The output is sent to the console, and contains the price along with the calculation time required for both the underlying and the option trees:
Final option price from ADJUSTED PROBABILITY method is: 7.087516
(requiring 0.000000 microseconds or 0.000000 seconds for the underlying tree
and 1071541.000000 microseconds or 1.071541 seconds for the option tree)
Total calculation time: 1071541.000000 microseconds (1.071541 seconds)
Option price from HAUG FORMULA is: 7.049658
Press any key to continue . . .
Speed and Convergence
To test the code, we compare the convergence of our method to that of the Cox-Ross-Rubinstein (CRR) trinomial model. The results for the convergence of the two methods are displayed in Figure 2, along with the "true" (or analytic) option value:
Figure 2: Convergence comparison and analysis.
Figure 2 shows the rapid convergence of the probability adjustment model compared to the standard trinomial lattice with no correction. The gains in accuracy are quite evident, and the convergence to the analytic value (shown in red) is quite rapid in comparison to the CRR model. However, some fluctuation in the price approximation remains after 500 divisions of the lattice. This arises because, even though we are correcting the lattice probabilities, the discretization of the lattice still results in some inaccuracy. We are, therefore, left with a tradeoff between a highly generalized algorithm at the expense of some accuracy. To increase accuracy, we can select a large number of lattice divisions, but we pay for this with increased execution time.
Figure 3 shows a table that presents the results for the behaviour of the down-and-out call option price when the stock price is close to the barrier. The last column contains the price of the down-and-out call option using an analytical solution. Prices in brackets are those given by a standard model. Prices indicated by “-” were unable to be computed using the standard node repositioning method - that is the number of partitions used were insufficient to produce an approximation to the analytical price.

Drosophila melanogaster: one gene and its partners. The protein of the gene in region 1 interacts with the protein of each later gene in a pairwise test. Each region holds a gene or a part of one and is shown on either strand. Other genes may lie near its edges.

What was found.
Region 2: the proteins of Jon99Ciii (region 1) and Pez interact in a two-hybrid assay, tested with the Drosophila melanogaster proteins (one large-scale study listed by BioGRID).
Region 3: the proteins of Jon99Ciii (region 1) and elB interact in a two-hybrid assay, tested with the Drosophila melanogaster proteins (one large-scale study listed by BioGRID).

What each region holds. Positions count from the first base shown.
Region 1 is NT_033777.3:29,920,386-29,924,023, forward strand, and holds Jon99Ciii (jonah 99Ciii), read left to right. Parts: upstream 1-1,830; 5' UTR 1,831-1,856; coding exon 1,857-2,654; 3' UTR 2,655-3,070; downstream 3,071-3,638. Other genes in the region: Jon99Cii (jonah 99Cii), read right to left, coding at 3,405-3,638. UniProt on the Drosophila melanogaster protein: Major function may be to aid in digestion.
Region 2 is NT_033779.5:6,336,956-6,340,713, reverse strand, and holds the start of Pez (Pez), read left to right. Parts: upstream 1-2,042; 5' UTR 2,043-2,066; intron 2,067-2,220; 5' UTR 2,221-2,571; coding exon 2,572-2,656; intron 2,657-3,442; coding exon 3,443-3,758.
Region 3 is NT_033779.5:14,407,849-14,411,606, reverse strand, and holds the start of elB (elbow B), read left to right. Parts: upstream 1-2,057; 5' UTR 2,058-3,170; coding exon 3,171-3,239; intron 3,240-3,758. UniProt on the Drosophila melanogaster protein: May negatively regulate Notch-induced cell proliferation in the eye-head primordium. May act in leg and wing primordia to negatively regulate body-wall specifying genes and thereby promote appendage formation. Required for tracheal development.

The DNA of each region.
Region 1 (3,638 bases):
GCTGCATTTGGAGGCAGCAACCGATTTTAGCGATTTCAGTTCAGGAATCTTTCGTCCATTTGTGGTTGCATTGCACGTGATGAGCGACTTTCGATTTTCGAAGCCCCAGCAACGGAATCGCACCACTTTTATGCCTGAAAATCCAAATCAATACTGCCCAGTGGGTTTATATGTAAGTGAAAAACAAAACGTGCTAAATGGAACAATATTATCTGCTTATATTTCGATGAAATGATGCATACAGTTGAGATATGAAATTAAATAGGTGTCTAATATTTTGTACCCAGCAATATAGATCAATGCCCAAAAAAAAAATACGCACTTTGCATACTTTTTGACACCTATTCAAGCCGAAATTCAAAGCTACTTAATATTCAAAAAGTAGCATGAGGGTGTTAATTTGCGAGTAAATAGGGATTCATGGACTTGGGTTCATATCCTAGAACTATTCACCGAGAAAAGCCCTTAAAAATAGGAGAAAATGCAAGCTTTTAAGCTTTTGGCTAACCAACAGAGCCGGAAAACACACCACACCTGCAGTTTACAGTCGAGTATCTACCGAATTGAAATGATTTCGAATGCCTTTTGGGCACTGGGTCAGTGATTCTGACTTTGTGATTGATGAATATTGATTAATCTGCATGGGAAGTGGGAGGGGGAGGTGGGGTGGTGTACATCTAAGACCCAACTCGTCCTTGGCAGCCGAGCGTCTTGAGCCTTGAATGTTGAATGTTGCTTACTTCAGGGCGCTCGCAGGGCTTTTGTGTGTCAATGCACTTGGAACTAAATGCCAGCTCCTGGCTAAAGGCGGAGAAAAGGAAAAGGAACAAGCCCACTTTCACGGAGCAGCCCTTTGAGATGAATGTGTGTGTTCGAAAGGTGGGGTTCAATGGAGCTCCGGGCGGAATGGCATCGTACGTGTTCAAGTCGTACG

Figure 3 shows a comparison between the probability adjustment model and a standard lattice model. Entries given by a "-" indicate a breakdown of the standard model. That is, the traditional lattice model fails to produce a price approximation. Note that the model presented in this article always produces an option price approximation.
Figure 4 shows the execution times for both the underlying asset and the option lattices (the left hand axis is in seconds, the right hand axis is in microseconds). The left-hand axis is for the option tree (solid line) while the right-hand axis is for the underlying tree (dashed line).
Figure 4 shows the execution times for the algorithm. After 3,000 lattice divisions, the calculation time increases rapidly. At 10,000 divisions, we are closing in on the 1-minute mark. All computations were performed on a 1.83 GHz CPU with 2 GB of RAM. A typical calculation for 1,000 lattice divisions and a constant barrier requires approximately 3 seconds.
We have described a simple method (presented in more detail in ) for squeezing more life out of existing trinomial and binomial trees. With the probability adjustment, we are able to achieve significant gains in accuracy and convergence in comparison to existing lattice-based methods for barrier options. However, some inaccuracy in the price approximation remains as a result of lattice discretization error, and most likely cannot be eliminated completely. Nonetheless, this method permits us to price options with parameters that cause other methods to fail. Additionally, this method requires only a simple modification of existing lattice algorithms, which makes the implementation swift and easy.
The code only handles down-and-out call options. Depending on the level of interest, I am willing to update the existing code with other barrier types.
- Baldi, P., and L. Caramellino, and M.G. Iovino. "Pricing General Barrier Options: A Numerical Approach Using Sharp Large Deviations" Mathematical Finance, 9 (1999), pp. 293–322.
- Barone-Adesi, G., and Fusari, N., and Theal, J. "Barrier Option Pricing Using Adjusted Transition Probabilities" The Journal of Derivatives, Winter 2008.